We could perhaps look to history to test whether this is actually the case, but it’s perhaps also too easy to allow hindsight to cloud our judgement: while the various terrors of the Twentieth Century were indeed ultimately repelled, and in much of Europe at least, the century ended relatively peacefully, the same was not true for many of the individuals who suffered appallingly during their often-short lives. Salvation did not come. So I think we should be wary of believing that the current instability will somehow rectify itself in the fullness of time, simply because that happened in the past. Who can say with confidence that certain Eastern European countries are not headed towards another era of totalitarianism – or that the U.K.’s travails will “come out alright in the end?” That is a prediction only made more difficult because the definition of ‘alright’ is not shared to begin with.
It is all too possible to destroy the things we supposedly value by mistakenly assuming that others hold them precious too. Brexit is indeed an example of that: there is a significant risk that it will end up destroying the sovereign nation that it purports to defend. I saw the same in the education sector: the drive for greater ‘efficiency’ ended up destroying the very things that education is really about in the first place – once again, the sacrifice of the valuable to the measurable.
Yet the principle is also much more widely applicable too: it seems to me that the entire capitalist system that supposedly exists to generate wealth and improve life is now in serious danger of making exactly the same error.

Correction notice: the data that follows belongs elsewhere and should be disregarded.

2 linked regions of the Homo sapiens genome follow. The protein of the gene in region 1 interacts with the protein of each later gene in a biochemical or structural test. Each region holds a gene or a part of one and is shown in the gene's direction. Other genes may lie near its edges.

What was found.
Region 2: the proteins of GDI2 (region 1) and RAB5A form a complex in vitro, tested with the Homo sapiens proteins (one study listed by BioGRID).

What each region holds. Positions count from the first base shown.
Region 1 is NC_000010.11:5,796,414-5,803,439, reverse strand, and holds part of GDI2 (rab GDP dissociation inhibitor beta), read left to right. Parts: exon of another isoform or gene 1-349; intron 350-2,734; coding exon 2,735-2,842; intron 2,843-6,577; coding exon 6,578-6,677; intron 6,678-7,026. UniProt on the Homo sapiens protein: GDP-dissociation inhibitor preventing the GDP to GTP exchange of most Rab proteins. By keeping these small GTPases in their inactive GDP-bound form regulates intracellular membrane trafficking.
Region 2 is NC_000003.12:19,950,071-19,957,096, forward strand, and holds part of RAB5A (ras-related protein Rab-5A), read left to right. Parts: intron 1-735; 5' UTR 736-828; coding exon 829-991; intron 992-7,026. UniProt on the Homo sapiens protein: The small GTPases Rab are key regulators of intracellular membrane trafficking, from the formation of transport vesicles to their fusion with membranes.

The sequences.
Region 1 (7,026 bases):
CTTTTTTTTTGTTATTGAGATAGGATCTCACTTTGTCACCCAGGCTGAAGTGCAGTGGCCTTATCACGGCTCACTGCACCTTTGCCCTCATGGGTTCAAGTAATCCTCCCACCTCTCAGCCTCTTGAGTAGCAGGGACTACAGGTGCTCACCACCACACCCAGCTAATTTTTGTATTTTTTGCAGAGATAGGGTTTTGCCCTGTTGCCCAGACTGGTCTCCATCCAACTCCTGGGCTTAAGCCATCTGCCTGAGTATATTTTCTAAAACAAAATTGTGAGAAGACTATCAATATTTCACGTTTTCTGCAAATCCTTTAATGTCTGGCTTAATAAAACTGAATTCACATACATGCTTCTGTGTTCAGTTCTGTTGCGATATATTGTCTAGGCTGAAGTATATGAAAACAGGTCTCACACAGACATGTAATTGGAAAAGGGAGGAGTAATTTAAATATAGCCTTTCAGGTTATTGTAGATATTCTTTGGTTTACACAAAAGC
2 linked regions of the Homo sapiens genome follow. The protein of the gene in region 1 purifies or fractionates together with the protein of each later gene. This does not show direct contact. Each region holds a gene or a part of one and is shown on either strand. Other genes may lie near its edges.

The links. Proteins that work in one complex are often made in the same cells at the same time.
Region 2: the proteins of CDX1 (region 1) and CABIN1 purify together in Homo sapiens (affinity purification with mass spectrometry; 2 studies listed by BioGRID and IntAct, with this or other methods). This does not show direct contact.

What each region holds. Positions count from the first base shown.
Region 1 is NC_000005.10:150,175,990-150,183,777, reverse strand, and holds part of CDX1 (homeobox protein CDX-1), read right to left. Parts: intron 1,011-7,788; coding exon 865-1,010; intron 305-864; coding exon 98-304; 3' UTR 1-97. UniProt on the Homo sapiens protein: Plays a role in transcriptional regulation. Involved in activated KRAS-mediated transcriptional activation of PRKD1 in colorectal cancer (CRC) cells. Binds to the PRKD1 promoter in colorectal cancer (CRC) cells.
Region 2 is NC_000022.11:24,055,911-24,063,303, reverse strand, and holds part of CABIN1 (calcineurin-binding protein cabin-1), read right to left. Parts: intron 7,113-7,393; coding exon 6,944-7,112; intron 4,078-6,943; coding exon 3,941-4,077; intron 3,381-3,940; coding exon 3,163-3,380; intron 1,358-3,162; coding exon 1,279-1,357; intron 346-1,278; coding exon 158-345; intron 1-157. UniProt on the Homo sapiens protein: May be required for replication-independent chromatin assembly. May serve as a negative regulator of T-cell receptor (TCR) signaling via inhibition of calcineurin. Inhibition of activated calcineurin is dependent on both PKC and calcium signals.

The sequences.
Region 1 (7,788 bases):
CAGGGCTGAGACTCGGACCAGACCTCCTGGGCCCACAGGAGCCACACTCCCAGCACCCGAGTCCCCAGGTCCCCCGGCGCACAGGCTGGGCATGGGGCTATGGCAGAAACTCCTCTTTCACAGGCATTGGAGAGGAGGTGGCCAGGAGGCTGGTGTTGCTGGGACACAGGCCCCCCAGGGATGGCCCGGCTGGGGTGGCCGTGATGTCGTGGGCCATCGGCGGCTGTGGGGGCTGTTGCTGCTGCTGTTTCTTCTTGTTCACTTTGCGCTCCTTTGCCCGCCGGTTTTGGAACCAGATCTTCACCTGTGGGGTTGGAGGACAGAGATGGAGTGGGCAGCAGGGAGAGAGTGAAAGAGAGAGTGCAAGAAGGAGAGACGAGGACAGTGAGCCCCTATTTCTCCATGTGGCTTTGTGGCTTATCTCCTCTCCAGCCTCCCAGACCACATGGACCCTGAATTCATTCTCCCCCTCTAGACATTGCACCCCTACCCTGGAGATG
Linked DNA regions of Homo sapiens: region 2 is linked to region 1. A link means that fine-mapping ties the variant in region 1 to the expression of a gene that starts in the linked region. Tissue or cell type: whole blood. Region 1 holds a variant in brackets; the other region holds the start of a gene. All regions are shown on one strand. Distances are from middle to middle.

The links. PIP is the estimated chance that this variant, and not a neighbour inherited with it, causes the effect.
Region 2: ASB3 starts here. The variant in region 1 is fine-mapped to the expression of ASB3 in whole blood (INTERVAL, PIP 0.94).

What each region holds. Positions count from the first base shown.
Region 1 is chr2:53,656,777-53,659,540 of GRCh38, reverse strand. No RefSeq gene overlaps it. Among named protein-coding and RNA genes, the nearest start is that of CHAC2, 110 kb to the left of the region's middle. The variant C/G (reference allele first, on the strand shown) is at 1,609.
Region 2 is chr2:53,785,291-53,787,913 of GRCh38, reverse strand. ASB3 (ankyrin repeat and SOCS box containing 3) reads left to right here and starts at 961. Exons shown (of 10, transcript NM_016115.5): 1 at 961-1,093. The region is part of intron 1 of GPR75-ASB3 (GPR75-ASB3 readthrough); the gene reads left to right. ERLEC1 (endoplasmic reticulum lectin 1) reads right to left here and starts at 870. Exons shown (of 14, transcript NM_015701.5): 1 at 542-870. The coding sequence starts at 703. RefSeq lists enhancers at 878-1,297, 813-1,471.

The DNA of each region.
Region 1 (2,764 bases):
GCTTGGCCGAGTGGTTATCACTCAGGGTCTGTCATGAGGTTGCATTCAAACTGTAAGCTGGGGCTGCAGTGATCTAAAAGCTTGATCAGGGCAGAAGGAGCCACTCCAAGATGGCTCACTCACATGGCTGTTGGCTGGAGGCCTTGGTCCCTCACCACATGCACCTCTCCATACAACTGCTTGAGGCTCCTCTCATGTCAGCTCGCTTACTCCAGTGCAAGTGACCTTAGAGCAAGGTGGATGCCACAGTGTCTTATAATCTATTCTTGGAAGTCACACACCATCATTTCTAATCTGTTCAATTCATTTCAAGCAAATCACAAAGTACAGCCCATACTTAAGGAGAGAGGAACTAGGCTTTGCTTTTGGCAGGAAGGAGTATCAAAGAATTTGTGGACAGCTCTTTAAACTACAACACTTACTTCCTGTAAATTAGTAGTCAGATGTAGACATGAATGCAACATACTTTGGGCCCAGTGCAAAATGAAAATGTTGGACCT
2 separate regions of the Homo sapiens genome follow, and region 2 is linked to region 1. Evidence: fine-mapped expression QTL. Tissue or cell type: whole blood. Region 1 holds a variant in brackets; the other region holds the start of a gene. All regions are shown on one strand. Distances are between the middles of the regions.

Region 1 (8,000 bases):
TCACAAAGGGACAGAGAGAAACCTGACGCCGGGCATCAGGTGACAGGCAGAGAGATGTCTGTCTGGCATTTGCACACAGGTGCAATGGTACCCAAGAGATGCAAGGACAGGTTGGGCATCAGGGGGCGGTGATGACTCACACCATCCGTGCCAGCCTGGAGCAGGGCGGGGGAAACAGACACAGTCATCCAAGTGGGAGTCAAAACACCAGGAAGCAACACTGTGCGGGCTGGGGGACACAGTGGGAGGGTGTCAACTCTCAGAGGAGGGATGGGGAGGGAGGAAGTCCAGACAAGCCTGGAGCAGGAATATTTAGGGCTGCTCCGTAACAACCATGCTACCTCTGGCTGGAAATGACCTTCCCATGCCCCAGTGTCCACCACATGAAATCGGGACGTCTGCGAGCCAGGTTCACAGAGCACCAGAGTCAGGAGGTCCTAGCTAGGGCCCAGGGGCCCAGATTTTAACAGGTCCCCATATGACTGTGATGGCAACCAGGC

The immediate cause of this introspection has been developments in the small part of eastern England where I live: a historic market town of about 5000 people, with around 300 listed buildings some dating back to the 14th Century, and a delightful rural setting. It is about as unlike the popular stereotype of this county as one could imagine. Yet in the past few years we have faced (and continue to face) a number of corporate threats that could destroy the very quality that we who live here all value:
• A major road upgrade nearby that would have torn through some of the most tranquil countryside remaining in the county (now thankfully re-routed).
• A seemingly unending flow of planning applications for large numbers of houses to be built around our town and in the surrounding countryside.
• A plan that refuses to die for an un-needed waste incinerator on an old airfield 2km upwind of the town.